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The Journal of neuroscience : the official journal of the Society for Neuroscience

The N-terminal domain of Nogo-A inhibits cell adhesion and axonal outgrowth by an integrin-specific mechanism.


PMID 18234903

Abstract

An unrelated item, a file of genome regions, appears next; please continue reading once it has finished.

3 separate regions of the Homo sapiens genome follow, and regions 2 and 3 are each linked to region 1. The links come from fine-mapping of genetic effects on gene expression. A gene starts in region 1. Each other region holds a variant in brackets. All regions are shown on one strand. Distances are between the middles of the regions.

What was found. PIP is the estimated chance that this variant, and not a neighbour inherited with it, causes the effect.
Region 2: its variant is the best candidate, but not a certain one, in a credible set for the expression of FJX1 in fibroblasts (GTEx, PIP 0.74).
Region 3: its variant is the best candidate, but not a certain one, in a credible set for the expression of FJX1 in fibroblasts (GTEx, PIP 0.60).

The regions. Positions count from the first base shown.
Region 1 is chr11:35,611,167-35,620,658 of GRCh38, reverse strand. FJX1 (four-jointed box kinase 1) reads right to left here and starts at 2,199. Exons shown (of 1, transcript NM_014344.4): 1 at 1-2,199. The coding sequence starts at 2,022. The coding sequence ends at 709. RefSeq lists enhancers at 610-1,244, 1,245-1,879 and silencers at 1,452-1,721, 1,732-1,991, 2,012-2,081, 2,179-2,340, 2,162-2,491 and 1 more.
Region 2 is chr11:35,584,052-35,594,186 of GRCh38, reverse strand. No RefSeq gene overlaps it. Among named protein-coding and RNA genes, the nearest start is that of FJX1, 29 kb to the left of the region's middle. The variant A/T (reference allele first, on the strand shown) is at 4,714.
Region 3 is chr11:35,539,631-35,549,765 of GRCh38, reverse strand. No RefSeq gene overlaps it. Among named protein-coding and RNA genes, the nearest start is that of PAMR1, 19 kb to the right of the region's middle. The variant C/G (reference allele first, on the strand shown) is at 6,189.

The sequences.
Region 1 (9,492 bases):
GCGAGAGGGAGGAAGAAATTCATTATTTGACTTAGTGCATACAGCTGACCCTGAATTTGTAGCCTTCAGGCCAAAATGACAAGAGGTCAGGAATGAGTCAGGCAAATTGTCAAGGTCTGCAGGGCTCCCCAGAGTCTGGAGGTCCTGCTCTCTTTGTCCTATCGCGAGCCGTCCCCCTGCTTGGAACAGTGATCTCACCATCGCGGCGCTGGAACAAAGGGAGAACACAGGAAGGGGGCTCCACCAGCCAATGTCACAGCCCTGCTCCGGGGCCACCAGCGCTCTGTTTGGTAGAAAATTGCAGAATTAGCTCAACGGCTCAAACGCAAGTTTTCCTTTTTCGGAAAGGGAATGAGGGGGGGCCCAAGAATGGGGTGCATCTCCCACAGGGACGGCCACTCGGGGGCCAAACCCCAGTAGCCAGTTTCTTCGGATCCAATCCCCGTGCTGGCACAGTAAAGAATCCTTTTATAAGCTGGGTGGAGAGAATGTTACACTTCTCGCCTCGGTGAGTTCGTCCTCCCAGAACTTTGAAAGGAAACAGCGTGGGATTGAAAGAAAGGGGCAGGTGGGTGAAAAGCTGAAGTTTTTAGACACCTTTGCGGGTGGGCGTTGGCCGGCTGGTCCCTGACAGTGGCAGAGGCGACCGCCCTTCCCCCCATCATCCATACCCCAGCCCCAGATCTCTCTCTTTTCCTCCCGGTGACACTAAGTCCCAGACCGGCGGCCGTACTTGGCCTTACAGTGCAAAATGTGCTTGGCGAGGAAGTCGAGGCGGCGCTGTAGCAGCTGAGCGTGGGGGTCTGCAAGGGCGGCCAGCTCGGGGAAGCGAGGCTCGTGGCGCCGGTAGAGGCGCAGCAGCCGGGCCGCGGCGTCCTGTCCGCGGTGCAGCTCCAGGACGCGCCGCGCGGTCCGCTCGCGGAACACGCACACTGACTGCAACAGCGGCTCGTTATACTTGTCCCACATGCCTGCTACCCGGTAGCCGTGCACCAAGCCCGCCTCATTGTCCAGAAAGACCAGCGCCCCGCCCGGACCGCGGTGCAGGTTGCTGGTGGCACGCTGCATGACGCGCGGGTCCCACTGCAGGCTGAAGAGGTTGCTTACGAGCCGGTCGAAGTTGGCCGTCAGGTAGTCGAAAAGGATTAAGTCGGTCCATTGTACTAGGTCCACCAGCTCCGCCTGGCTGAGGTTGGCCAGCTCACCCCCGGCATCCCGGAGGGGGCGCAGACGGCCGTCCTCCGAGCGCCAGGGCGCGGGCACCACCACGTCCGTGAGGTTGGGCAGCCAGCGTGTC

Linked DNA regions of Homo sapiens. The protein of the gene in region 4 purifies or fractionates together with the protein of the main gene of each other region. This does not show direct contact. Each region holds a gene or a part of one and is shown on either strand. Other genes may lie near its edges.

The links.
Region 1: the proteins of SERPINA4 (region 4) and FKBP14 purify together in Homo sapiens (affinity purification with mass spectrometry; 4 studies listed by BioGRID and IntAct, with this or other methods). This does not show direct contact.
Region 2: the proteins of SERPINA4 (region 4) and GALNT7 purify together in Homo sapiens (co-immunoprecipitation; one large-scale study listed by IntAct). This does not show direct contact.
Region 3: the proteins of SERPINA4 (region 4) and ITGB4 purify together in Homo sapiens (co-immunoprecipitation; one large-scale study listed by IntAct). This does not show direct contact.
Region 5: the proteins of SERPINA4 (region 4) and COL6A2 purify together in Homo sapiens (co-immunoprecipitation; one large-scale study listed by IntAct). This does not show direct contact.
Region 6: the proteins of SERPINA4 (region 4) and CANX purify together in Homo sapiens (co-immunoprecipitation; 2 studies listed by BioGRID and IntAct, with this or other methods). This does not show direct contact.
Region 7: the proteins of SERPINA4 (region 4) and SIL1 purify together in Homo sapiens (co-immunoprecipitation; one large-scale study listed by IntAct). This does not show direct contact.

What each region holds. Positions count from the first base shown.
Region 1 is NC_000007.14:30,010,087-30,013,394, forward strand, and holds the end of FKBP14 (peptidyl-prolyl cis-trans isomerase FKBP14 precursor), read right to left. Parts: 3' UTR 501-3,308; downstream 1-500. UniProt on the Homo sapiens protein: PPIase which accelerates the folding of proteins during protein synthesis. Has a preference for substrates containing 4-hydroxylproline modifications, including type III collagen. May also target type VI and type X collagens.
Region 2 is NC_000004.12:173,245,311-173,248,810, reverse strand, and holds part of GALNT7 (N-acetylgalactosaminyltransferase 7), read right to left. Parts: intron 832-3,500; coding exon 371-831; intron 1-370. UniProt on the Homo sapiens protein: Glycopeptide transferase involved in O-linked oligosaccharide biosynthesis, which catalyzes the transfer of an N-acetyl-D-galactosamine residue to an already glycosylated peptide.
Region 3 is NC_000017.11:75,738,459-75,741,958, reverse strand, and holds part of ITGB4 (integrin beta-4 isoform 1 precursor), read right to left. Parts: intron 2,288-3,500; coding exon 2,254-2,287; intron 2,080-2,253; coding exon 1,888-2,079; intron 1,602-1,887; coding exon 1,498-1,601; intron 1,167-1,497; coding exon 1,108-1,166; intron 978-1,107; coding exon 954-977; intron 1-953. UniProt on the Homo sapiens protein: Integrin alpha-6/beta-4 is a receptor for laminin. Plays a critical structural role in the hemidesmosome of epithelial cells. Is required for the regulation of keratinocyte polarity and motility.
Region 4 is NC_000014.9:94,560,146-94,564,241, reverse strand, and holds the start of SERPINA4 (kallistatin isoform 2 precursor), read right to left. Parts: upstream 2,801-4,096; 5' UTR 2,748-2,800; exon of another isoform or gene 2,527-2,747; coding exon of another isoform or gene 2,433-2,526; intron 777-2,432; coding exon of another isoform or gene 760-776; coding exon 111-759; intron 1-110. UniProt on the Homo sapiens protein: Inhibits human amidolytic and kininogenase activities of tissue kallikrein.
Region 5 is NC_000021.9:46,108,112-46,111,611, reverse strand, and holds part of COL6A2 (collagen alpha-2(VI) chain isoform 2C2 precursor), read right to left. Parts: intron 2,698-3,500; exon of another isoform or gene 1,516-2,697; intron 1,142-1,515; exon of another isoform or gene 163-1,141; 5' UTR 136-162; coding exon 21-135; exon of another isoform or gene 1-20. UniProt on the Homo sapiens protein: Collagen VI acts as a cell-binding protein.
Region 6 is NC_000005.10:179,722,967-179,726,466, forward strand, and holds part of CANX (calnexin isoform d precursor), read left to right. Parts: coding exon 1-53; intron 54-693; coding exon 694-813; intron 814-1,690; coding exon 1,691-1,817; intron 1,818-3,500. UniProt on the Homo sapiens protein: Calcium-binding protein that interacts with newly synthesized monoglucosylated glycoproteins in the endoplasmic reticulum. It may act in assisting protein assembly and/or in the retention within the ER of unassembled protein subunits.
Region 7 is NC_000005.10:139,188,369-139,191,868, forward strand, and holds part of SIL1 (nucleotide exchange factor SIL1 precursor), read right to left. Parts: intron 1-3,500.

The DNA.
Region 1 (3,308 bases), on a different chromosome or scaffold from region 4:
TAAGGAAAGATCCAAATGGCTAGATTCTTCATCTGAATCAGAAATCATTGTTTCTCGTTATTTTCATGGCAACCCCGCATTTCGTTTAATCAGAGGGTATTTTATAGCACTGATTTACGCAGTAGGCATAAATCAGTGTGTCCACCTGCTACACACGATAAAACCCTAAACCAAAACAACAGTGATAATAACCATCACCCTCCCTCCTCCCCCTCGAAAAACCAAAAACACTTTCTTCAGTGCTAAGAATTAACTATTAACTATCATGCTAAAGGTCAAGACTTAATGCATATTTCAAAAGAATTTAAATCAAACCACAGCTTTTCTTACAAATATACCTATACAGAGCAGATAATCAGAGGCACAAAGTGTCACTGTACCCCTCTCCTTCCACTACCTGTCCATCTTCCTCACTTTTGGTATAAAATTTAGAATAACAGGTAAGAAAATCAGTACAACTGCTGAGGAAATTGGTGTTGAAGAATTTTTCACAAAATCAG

Myelin-derived Nogo-A protein limits axonal growth after CNS injury. One domain binds to the Nogo-66 receptor to inhibit axonal outgrowth, whereas a second domain, Amino-Nogo, inhibits axonal outgrowth and cell adhesion through unknown mechanisms. Here, we show that Amino-Nogo inhibition depends strictly on the composition of the extracellular matrix, suggesting that Amino-Nogo inhibits the function of certain integrins. Amino-Nogo inhibition can be partially overcome by antibodies that activate integrin beta1 or by the addition of Mn2+, an integrin activator. Furthermore, Amino-Nogo reduces focal adhesion kinase activation by fibronectin. Analysis of various cell lines reveals that alpha(v)beta3, alpha5, and alpha4 integrins are sensitive to Amino-Nogo, but alpha6 integrin is not. Both alpha(v) and alpha5 integrins have widespread expression in adult brain and are found in axonal growth cones. Thus, inhibition of integrin signaling by Amino-Nogo contributes to the failure of CNS axon regeneration.